"Your Doctor Wong is a fiend of many talents," observed the man of science. "He has great knowledge. Such a drug, and by that I mean a drug producing such effects as you describe, is recorded in the archives of the third Ming Dynasty. Hundreds of years ago. It is there called the Drug of the Living Death. Evidently this fellow Wong has resurrected it from some hitherto unknown records."
For some time Graham and his friend Professor Carruthers sat in silence, smoking.
From Carruthers he had gathered sufficient information regarding the strange transformation of the girl Ariadne to explain the mysterious actions of the girl during the hectic struggle inside and outside of Doctor Wong's assembly chamber.
"And when we reached the street," argued Graham, "she turned on me like a spitfire."
"Exactly," nodded Carruthers. "Wong, you see, was rid of Ah Sin then and he was able to recast his spell over the fleeing girl. It has been done."
While Graham mulled this over it gave Carruthers a chance to review the scene as Graham had explained it. Suddenly he broke in on the Secret Service agent's dreams.
"I'm curious, Graham," confessed the scientist. "You seem to have been impressed with the idea that this fellow, Ah Sin, would surely have slain Doctor Wong, but for this ebony chest or coffin or whatever it was. Tell me, what was in it?"
Graham closed his eyes so that he might better see the chest again, the way he had caught a glimpse of it during his battle in Wong's palace. Little by little he pieced it together and told his companion of the jade idol set with jewels and the snakes winding about it.
"What?" Carruthers demanded.
Puzzled, Graham repeated his description of the idol.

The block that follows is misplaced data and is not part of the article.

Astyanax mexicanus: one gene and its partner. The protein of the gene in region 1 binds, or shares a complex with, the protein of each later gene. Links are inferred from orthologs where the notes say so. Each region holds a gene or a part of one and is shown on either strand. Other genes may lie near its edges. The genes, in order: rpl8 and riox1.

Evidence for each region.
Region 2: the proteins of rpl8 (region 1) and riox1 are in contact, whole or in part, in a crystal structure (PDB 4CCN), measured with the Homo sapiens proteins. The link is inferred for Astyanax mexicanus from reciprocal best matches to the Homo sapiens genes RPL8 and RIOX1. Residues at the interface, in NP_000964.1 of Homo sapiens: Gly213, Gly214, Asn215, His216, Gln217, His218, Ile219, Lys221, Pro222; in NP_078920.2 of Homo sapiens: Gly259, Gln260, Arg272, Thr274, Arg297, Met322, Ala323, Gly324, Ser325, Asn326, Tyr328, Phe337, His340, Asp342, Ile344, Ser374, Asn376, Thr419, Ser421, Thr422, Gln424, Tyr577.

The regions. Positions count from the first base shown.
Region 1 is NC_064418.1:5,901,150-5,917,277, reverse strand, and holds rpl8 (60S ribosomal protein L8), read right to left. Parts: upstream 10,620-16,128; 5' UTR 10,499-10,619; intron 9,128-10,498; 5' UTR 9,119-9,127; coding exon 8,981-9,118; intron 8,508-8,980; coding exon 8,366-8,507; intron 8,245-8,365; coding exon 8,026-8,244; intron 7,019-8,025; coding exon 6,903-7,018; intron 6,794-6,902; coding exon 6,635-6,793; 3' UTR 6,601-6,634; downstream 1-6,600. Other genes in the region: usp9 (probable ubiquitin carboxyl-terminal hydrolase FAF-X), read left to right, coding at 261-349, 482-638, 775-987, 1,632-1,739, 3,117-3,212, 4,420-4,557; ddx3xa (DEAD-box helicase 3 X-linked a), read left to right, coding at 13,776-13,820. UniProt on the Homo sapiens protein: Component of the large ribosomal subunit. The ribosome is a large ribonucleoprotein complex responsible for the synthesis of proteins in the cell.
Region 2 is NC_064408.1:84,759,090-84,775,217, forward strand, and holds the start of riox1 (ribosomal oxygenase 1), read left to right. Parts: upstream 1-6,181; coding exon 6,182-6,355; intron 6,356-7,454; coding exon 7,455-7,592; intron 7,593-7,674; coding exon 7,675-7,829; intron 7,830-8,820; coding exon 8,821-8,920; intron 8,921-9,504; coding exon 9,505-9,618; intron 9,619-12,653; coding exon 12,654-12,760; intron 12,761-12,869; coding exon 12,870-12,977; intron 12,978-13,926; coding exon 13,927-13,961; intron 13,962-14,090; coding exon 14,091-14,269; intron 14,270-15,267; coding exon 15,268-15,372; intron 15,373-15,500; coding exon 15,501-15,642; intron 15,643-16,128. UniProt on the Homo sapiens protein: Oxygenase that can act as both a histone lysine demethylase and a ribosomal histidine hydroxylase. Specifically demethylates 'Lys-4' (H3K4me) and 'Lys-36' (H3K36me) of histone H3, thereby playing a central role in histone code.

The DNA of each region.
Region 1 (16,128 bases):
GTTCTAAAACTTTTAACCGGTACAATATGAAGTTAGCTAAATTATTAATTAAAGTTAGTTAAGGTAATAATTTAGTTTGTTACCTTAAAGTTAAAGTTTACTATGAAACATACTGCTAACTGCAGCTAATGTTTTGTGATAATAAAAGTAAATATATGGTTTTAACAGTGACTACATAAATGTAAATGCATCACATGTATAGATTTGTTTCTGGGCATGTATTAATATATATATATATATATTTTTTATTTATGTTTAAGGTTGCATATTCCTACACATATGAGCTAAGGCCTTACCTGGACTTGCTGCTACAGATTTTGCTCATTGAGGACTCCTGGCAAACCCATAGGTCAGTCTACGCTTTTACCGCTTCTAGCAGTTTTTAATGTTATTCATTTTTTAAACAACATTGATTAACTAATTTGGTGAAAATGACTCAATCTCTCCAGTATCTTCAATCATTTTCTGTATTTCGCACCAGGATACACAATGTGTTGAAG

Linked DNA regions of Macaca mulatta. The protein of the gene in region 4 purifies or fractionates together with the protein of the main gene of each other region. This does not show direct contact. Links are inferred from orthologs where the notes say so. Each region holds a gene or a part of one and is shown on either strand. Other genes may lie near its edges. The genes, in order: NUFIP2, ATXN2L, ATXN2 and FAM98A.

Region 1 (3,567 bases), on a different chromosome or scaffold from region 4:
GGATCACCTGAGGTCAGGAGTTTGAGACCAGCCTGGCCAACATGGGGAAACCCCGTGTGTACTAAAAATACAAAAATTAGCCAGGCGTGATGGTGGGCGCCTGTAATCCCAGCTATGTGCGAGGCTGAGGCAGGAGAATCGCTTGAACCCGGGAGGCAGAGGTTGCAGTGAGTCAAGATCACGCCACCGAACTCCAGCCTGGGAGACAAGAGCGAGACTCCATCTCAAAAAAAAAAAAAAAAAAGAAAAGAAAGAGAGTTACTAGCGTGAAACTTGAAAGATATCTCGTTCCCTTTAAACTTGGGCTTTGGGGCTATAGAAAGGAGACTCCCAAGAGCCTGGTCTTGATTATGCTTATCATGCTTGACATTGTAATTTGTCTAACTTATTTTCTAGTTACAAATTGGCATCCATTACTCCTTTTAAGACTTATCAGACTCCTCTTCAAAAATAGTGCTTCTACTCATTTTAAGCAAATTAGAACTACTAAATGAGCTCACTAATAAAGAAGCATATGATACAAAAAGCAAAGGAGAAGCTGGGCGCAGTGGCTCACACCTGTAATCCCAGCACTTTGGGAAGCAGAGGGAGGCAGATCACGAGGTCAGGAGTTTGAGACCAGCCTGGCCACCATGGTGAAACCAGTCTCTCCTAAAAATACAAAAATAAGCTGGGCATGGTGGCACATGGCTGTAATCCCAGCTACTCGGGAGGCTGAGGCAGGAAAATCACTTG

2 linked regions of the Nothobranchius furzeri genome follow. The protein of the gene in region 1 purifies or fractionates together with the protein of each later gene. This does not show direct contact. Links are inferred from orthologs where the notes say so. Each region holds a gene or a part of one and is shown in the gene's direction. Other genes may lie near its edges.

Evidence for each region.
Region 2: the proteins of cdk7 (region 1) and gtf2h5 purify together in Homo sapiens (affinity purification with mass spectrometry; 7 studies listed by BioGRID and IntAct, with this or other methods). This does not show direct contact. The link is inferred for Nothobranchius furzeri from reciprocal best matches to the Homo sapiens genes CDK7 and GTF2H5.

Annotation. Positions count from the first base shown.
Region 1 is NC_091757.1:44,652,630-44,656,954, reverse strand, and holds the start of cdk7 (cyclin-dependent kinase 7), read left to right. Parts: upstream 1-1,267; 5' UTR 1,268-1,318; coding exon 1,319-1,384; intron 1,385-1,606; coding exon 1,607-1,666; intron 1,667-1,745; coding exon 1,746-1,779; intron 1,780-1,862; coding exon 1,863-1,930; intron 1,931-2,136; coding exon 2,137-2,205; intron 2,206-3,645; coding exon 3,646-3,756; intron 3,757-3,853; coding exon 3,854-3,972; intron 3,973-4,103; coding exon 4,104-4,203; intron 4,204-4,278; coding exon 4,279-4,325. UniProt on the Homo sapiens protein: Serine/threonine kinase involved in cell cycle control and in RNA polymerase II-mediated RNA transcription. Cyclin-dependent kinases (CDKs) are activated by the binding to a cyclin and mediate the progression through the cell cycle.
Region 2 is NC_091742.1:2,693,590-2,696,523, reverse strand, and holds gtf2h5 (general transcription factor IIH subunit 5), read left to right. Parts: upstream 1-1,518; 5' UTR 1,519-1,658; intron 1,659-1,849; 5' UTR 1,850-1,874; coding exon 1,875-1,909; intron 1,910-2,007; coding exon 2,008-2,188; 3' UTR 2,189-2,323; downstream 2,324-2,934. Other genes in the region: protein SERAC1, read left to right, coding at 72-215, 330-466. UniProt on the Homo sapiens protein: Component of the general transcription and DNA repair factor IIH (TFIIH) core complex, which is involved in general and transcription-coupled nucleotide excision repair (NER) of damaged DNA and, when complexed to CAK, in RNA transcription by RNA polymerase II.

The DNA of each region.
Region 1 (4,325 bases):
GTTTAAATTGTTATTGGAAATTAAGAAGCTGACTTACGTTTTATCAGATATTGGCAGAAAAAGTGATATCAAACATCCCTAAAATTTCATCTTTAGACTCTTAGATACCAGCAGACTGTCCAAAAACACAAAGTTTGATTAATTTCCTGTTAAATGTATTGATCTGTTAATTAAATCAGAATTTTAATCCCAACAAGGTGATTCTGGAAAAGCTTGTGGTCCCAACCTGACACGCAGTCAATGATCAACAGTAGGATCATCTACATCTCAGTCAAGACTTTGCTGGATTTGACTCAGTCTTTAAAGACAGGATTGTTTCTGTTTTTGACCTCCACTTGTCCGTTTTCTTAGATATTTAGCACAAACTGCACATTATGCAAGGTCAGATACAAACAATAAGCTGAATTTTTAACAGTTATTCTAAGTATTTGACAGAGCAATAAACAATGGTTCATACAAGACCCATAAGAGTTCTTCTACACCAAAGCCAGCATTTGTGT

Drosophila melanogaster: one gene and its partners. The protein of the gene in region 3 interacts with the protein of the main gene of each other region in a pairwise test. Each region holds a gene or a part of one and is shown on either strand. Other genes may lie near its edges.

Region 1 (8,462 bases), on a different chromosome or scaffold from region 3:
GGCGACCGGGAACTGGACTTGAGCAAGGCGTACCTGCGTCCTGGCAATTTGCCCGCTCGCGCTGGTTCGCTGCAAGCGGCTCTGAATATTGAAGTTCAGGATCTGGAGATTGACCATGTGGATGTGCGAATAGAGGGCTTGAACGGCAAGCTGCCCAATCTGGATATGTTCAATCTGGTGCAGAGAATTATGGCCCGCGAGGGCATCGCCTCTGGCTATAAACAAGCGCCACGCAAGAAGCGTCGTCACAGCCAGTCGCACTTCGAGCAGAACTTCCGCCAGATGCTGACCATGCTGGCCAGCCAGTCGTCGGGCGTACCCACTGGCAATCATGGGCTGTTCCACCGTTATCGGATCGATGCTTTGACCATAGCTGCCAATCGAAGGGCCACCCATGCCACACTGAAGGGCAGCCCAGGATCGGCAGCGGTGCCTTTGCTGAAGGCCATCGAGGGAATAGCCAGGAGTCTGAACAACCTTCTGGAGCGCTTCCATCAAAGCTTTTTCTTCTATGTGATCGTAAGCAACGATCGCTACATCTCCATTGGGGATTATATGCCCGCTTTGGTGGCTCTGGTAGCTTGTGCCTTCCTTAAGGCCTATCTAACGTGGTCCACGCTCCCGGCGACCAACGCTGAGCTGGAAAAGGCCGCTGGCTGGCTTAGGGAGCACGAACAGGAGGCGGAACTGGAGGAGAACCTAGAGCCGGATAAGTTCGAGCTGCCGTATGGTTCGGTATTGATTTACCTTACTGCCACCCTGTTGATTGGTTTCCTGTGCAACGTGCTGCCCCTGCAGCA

"By God!" exclaimed the older man. "He's done it. But it can't be!"
"What?" demanded the law officer from Washington.
Carruthers became strangely preoccupied. "Please let's not discuss it now," he suggested. "I must look up something. This Wong person shall, perhaps, realize his mad dream yet, Graham. But don't ask me any more. Give me a ring in a couple of hours, will you?"
Dick Graham shrugged and got up. "Just as you say. I'll call you about dinner time."
As he let himself out he noted the figure of a police lieutenant who passed him and approached Carruther's apartment door.
Something odd about that man struck Graham and he was puzzling it over as he disappeared around a corner in the corridor. A moment more and he could hear voices. One was Carruthers' raised in irate altercation with his caller. The police officer protested.
Graham waited grimly. He had a hunch and was going to play it for everything it was worth.
Soon he saw the pair come into view around the corridor corner, Graham was waiting at the elevator door. He glanced up in what looked like surprise.
Or he hoped so.
"Thought you were going to be busy there," he greeted Carruthers.
"Me too," growled the professor. "Lieutenant Nolan here must have passed you in the hall." Graham nodded casually. "He has word from the commissioner who would like to have me sit in on some points of Chinese criminology."
Graham frowned, glancing from Carruthers to Lieutenant Nolan. The fact that the department wanted to consult the scientist was nothing new or startling.